Typical conventional propellant engines developed by the Soviet Union included the Cosmos; oxygen-enriched supplementary combustion ones included the Proton, and the liquid oxygen kerosene ones included the Soyuz. France developed the Viking engine. China created the YF-20/24 engine to support the development of the CZ-2/3/4 series of conventional launch vehicles. From 1972 to 1993 high-performance engines for civil aerospace were developed.
The carrier rocket developed independently from the influence of ballistic missiles. The typical characteristics are the fact of making liquid oxygen kerosene and the liquid hydrogen of liquid oxygen non-toxic; and the fact of showing high performance relating to the additional combustion and expansion cycle to produce a high baseline thrust.
Civil space aircraft examples are the US Space Shuttle Main Engine (SSME); the former Soviet Energia and Zenit; the European Ariane and Vulcain; the Japanese LE-5 and Rich Afterburn, and the Chinese YF-75.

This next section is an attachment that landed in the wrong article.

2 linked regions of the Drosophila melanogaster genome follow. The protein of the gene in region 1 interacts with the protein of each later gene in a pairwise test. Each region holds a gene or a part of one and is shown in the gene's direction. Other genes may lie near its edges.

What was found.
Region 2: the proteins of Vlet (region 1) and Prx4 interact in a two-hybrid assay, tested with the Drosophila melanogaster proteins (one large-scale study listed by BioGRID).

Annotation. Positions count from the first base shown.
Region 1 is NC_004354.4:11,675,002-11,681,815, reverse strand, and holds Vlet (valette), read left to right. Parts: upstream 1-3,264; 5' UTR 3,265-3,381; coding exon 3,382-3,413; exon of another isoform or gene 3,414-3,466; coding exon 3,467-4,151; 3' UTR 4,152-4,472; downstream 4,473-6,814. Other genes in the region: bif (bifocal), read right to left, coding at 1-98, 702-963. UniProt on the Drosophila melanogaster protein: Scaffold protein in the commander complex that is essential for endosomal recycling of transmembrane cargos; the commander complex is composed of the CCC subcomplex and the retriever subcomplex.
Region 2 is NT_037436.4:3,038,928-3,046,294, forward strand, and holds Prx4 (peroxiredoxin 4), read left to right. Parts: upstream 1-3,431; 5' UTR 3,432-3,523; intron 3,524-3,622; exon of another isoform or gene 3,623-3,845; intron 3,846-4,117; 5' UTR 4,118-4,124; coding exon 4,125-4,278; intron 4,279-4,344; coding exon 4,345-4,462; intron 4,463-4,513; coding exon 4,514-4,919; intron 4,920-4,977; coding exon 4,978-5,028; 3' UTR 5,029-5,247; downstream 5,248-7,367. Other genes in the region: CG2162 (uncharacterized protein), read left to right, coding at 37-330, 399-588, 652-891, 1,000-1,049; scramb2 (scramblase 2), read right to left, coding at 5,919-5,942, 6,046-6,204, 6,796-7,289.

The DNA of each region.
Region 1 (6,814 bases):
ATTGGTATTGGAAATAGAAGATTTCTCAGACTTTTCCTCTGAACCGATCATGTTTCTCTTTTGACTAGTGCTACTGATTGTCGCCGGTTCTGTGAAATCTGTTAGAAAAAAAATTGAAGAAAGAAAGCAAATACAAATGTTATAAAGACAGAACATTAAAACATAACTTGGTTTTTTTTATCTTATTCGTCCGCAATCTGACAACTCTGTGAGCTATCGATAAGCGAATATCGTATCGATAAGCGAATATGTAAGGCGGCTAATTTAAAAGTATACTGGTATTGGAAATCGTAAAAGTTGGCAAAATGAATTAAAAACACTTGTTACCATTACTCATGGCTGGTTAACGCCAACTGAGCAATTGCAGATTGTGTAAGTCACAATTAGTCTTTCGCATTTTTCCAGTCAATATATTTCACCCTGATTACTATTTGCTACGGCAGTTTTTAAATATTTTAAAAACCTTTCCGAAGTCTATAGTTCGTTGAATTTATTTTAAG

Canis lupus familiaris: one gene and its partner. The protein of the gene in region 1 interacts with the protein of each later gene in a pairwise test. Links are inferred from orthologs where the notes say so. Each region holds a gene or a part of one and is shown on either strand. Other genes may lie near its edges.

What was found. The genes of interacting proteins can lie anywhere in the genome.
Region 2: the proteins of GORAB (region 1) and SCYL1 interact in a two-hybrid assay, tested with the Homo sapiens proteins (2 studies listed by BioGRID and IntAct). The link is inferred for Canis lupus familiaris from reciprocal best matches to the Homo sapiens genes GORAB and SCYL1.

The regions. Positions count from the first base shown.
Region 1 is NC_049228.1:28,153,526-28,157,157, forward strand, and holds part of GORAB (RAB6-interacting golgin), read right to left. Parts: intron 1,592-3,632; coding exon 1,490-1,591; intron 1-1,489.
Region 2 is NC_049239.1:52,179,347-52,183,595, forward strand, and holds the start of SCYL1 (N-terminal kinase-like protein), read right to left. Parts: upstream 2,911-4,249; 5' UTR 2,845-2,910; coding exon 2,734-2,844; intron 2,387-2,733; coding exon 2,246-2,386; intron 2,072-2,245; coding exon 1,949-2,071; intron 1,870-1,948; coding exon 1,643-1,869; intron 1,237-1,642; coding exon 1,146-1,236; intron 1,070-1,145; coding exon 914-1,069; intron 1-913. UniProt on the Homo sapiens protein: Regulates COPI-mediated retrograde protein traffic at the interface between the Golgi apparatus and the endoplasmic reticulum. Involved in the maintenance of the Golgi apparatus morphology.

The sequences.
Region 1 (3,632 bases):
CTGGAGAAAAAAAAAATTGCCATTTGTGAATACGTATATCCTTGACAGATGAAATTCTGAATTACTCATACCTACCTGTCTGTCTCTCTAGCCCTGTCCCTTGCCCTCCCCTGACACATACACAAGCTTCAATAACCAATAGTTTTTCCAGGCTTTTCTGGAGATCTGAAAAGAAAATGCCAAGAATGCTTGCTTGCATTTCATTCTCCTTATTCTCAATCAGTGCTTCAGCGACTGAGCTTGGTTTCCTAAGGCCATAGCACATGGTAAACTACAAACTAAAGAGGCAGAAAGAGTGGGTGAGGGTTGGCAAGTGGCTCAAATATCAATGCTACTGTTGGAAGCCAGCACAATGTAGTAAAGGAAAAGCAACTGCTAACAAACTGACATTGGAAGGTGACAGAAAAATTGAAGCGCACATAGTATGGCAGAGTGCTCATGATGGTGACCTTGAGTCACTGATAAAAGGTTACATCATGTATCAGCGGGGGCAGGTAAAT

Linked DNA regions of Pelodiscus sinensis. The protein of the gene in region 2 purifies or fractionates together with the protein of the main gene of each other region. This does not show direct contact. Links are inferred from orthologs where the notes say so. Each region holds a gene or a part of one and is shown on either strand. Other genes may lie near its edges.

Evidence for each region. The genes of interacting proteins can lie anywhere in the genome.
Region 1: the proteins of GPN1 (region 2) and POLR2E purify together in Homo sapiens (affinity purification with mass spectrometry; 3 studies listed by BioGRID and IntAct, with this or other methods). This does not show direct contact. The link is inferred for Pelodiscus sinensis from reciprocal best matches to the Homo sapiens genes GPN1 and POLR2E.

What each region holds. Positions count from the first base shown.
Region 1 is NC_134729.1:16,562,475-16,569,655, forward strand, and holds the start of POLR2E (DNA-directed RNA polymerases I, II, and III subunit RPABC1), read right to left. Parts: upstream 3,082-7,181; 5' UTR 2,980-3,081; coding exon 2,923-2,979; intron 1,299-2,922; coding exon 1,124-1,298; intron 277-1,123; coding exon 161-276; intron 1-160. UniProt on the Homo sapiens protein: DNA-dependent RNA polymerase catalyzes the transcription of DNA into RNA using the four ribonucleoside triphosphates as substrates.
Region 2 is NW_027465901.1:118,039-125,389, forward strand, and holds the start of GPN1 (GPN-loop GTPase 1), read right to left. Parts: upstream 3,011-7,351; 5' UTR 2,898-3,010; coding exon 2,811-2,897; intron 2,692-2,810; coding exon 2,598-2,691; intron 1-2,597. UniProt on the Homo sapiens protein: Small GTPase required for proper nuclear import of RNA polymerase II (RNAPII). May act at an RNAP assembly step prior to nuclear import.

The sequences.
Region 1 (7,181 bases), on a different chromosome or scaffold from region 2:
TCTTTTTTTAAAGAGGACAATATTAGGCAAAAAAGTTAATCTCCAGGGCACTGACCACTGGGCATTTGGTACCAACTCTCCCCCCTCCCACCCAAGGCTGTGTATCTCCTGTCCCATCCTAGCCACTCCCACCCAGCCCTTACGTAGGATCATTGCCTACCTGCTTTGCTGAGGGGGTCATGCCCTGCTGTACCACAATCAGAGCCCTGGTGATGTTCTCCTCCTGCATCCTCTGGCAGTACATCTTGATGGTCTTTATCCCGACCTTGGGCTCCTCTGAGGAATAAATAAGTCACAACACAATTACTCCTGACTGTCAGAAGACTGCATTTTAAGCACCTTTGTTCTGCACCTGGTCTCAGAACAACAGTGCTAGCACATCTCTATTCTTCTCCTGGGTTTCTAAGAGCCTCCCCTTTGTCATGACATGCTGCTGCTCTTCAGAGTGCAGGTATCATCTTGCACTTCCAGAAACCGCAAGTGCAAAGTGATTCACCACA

From 1994 to 2009 rocket-guided engines with high reliability, low cost and profiling were developed.
The international market for launch engines is booming, but the cost-effectiveness and safety of the Space Shuttle has not met expectations: high reliability, low cost and one-off modular rockets have become the focus of development.
The development of engines based on high reliability, low cost and modularisation of the propulsion system has become an important factor. Engine development and improvement in various countries are carried out based on this principle. (1. continued)